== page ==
The key objective of this study is to analyze full-scale fire-resistance tests conducted on structural composite lumber (SCL), namely laminated veneer lumber (LVL), parallel strand lumber (PSL) and laminated strand lumber (LSL). A sub-objective is to evaluate the encapsulation performance of Type X gypsum board directly applied to SCL beams and its contribution to fire-resistance of wood elements.
The test data is being used to further support the applicability of the newly developed Canadian calculation method for mass timber elements, recently implemented as Annex B of CSA O86-14.
Alberta Agriculture and Forestry asked FPInnovations to evaluate the patented Trident Pump System developed by Younkers Wielding for the system's suitability for wildfire operations. This report summarizes the author's observations and thoughts.
This study was part of a broader project entitled Glulam and CLT Innovative Manufacturing Process and Product Development. The main objective of the current study is to evaluate the effect of CLT panels manufacturing parameters on its fire resistance. More specifically:
§ To evaluate the effect of CLT manufacturing (gluing) parameters on the heat delamination resistance under standard fire conditions;
§ To improve the fire-resistance of the CLT panels.
In May 2017 FPInnovations conducted an initial field assessment of a helicopter on-board system for mixing water-enhancing gel concentrate at Fort Vermillion. For this study, Alberta Agriculture and Forestry contracted a Bell 214B helicopter with on-board gel mixing capability. The helicopter company chose Firewall II gel and an Isolair external tank to meet the contract requirements.
This Info Note presents FPInnovations’ observations of the ability of the on-board mixing system to effectively mix Firewall II gel with water.
Innovation in hotspot target equipment used for Infrared (IR) testing reduces risks and logistical challenges. This InfoNote describes the development of a new hotspot prototype for use at the IR grid in Hinton, Alberta.
The objective of the study is to identify current and available solutions for improving the fire resistance of wood I-joists. After an analysis and comparison of these technologies, the most promising solutions will be presented which will be suggested to wood I-joist manufacturers for potential further investigation.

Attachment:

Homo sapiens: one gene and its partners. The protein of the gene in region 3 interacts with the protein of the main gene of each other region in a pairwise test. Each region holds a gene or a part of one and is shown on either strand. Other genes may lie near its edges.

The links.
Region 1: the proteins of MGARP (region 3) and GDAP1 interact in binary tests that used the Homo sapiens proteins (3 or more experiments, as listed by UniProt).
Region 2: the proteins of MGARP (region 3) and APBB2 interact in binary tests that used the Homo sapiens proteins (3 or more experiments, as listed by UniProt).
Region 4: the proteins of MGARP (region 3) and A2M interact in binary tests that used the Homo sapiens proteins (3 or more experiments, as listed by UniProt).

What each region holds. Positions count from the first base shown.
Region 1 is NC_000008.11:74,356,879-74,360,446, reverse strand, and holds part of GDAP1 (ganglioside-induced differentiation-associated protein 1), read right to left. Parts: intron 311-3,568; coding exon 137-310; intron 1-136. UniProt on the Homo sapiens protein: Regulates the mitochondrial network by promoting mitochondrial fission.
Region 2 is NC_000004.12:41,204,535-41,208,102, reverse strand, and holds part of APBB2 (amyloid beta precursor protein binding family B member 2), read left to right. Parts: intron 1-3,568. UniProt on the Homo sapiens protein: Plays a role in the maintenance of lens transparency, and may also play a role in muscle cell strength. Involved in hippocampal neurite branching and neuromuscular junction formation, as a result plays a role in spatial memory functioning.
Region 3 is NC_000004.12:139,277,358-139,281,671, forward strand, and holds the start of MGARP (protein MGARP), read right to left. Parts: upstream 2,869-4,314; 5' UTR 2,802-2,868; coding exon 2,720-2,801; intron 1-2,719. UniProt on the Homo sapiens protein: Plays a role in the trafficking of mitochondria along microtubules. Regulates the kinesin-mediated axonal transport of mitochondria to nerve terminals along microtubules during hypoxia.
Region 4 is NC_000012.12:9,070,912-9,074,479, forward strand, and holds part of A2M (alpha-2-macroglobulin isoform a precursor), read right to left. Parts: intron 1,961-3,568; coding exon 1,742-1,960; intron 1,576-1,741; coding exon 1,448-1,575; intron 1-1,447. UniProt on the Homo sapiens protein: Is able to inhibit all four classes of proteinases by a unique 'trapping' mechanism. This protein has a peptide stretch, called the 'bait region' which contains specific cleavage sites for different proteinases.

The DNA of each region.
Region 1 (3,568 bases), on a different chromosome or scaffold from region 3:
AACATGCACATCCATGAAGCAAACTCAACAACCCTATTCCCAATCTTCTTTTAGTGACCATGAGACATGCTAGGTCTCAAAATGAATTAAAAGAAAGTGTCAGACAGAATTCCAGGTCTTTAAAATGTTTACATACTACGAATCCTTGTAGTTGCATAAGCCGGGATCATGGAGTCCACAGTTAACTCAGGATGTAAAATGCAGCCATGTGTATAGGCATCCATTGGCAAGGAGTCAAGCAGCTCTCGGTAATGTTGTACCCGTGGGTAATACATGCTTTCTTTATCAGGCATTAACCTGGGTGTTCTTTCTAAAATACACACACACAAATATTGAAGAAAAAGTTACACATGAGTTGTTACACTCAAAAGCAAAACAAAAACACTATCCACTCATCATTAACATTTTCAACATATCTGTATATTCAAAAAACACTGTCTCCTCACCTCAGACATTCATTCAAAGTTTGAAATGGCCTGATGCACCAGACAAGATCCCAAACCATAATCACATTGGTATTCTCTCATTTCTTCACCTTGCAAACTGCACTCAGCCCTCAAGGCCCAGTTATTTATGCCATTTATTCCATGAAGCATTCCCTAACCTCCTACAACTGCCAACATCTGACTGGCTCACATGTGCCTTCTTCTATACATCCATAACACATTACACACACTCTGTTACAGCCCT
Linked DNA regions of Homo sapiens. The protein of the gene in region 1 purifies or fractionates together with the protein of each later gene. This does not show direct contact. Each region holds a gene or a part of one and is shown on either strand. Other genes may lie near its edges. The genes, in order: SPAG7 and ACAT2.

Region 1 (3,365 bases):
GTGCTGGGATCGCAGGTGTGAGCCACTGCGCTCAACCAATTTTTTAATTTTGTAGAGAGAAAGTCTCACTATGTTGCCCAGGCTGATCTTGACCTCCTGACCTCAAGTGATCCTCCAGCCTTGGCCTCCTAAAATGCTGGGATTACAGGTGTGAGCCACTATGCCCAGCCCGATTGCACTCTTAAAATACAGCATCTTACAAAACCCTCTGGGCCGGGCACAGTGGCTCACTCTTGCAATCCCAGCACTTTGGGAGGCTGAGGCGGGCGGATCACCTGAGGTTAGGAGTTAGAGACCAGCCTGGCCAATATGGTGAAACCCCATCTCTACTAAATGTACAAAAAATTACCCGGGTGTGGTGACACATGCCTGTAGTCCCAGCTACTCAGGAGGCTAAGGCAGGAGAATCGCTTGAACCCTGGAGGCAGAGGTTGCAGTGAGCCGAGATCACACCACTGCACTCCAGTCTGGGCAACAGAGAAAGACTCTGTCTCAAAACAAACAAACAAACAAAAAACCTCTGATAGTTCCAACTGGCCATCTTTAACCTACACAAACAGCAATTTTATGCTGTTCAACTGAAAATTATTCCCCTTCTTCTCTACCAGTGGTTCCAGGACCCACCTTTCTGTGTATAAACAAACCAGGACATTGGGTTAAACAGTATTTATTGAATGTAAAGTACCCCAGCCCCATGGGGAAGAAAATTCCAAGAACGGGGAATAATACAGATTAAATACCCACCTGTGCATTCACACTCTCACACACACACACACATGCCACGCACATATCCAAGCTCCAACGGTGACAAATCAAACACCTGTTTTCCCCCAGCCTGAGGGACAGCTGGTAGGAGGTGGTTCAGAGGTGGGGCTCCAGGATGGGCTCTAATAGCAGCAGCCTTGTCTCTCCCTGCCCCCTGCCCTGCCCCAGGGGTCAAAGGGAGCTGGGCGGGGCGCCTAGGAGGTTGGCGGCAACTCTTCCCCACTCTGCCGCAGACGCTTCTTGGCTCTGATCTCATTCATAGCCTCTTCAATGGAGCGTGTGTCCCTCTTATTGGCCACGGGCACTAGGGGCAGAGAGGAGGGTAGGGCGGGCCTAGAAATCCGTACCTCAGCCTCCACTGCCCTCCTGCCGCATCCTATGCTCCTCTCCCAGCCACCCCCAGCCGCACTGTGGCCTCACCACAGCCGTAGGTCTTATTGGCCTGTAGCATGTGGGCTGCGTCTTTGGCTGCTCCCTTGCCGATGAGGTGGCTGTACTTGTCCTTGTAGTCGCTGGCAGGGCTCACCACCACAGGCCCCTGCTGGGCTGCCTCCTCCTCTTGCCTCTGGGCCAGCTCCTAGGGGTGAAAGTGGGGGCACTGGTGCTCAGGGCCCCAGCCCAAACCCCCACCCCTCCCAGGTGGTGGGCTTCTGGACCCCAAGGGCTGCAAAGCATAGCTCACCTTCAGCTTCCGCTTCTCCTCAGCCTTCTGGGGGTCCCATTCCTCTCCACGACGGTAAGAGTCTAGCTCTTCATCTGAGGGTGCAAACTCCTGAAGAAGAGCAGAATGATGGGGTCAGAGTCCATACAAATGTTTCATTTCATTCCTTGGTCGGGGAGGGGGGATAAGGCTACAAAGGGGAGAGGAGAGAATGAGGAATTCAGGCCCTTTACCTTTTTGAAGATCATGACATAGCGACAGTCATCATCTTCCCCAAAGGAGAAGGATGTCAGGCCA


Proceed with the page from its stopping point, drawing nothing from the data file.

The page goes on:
Fire Resistant - Joints
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Advanced wood building systems form a significant market opportunity for use of wood in taller and larger buildings, which are currently required to be of non-combustible construction in accordance with provisions set forth in Part 3 of Division B of the National Building Code of Canada (NBCC).
In late June and early July of 2015, many large fires burned in Saskatchewan (Figure 1). Two of these fires threatened pre-existing community protection fuel treatments established to protect their villages. This report documents the treatments completed and the influence that the treatments had on fire behaviour as fire moved into them. The two communities that had their fuel treatments challenged were the hamlets of Weyakwin and Wadin Bay. Weyakwin had built a fuelbreak on the east side of town and thinned 4.6 ha of forest on the west side of the fuelbreak. Wadin Bay had also completed a thinning project to protect the hamlet from fire moving in from the west and south. Two trips were made to observe and document the fuel treatments and how fire behaved within them. Stand density data was collected within and beside the treatments to describe the fuel environment. Other data sources included fuel treatment plans, fire weather data, fire chronology information and personal communication with those who were involved in the projects and firefighting efforts.